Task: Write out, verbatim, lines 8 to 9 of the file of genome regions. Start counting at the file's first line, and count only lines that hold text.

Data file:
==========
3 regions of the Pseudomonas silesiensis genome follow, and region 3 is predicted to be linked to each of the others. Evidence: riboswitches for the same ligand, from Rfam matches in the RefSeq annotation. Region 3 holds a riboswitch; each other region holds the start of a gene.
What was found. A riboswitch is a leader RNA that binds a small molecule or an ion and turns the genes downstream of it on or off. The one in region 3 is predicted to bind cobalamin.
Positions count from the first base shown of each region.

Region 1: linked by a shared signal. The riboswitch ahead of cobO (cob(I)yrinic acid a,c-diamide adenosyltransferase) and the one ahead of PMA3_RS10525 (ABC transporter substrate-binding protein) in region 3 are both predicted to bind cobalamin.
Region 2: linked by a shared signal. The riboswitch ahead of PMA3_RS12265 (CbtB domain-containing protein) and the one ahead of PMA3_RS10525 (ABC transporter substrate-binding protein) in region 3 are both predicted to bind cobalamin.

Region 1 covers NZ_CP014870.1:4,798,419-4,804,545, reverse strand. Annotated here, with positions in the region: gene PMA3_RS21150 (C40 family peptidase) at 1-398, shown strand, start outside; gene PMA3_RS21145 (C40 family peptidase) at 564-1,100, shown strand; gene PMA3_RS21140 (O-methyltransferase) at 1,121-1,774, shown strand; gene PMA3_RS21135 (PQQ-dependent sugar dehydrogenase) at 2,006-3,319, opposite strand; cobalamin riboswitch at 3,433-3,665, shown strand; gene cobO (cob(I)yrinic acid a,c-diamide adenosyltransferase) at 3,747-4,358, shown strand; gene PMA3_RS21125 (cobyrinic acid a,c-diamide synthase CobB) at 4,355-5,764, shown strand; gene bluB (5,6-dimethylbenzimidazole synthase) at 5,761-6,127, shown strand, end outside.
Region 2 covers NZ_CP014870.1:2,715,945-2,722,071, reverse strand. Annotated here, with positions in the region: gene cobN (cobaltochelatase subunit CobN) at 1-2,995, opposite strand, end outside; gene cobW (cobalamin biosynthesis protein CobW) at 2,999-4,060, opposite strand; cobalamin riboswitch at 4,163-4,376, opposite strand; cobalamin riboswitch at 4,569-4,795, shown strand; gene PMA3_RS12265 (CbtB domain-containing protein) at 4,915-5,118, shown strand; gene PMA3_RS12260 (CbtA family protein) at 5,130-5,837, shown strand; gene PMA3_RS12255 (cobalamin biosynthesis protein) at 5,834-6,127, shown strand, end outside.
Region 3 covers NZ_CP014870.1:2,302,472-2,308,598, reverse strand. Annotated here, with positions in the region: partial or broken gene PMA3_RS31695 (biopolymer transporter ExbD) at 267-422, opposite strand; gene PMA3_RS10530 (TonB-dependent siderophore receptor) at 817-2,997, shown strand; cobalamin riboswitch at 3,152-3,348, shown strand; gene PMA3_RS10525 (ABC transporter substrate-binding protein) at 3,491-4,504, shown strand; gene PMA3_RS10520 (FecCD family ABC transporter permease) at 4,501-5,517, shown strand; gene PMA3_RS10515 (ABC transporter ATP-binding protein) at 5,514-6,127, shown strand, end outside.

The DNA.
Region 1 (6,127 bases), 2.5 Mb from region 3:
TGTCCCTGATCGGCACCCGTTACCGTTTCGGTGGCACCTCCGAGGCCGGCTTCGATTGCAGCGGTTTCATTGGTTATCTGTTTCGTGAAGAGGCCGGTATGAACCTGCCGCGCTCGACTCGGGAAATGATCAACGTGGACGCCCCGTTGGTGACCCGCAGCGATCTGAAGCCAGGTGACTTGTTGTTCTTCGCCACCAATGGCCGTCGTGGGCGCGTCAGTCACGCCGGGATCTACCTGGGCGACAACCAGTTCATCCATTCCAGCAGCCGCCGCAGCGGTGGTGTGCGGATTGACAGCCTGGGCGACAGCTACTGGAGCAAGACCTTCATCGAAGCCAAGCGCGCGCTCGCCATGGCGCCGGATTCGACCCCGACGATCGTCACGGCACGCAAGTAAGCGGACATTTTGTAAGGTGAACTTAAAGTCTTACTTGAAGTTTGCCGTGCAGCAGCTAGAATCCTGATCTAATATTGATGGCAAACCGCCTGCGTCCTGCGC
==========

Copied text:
Region 3 covers NZ_CP014870.1:2,302,472-2,308,598, reverse strand. Annotated here, with positions in the region: partial or broken gene PMA3_RS31695 (biopolymer transporter ExbD) at 267-422, opposite strand; gene PMA3_RS10530 (TonB-dependent siderophore receptor) at 817-2,997, shown strand; cobalamin riboswitch at 3,152-3,348, shown strand; gene PMA3_RS10525 (ABC transporter substrate-binding protein) at 3,491-4,504, shown strand; gene PMA3_RS10520 (FecCD family ABC transporter permease) at 4,501-5,517, shown strand; gene PMA3_RS10515 (ABC transporter ATP-binding protein) at 5,514-6,127, shown strand, end outside.

The DNA.